I don’t expect too much from a $100 pair of coaxials. But in this case, the low price of the DXi650 system didn’t keep it from impressing me with it’s performance. The DXi650’s have a very smooth, pleasant sound, and are quite sensitive so they don’t need a big amplifier to play really loud. The bottom end was warm and fat sounding, with a natural and realistic sounding midrange. Male or female vocals had good natural timbre and intelligibility. Difficult to reproduce solo instruments like sax, acoustic guitar and grand piano came through with excellent clarity and resonance. The top end is very polite, with no trace of harshness or sibilance, and maybe in some cases, just a bit too subdued for some tastes. If you prefer your music with a bit more top end detail and presence, you may find yourself bumping up the treble control a click or two with the DXi650’s. And personally, I find that a much better tradeoff than a tweeter that’s overbearing and harsh, that gives you listening fatigue in just a short period. Overall, after several hours of listening to all kinds of music, I found the sonic performance of the DXi650’s to be very good, and a bit surprising when you consider the low cost.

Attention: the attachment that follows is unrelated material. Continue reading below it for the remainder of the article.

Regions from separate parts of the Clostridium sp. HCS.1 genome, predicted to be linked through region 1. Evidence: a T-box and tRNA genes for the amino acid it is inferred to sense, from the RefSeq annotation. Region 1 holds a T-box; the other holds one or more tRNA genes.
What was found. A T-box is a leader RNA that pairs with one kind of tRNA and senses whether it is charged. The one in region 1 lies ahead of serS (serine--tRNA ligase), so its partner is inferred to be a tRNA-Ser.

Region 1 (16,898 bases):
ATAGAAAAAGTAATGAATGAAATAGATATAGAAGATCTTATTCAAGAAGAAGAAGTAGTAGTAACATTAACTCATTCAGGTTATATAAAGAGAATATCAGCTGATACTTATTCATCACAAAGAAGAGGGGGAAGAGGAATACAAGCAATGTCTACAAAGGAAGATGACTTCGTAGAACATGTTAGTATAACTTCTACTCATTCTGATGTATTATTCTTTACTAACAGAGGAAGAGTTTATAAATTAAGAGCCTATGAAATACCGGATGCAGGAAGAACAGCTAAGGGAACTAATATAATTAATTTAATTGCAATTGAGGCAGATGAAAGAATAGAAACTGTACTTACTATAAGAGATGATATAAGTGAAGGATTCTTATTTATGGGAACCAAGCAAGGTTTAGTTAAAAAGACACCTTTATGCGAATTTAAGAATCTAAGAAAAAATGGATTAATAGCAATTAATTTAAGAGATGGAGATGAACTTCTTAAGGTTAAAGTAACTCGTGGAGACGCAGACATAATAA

After I’d completed the listening session, I moved the system into my loudspeaker measurement room, and measured the on-axis frequency response. As with other Polk systems I’ve measured previously, the DXi650 system is quite flat, with a small dip around 8500Hz. I then measured the impedance response of the system and got a very typical type of impedance curve for the system with a minimum impedance of around 3 ohms.
If you are considering upgrading your OEM speakers, or maybe you are just looking for a high value, very good sounding system that is built to last, the Polk Audio DXi650’s or any of the other Polk Audio DXi series of speakers should be high on your list of products to audition.
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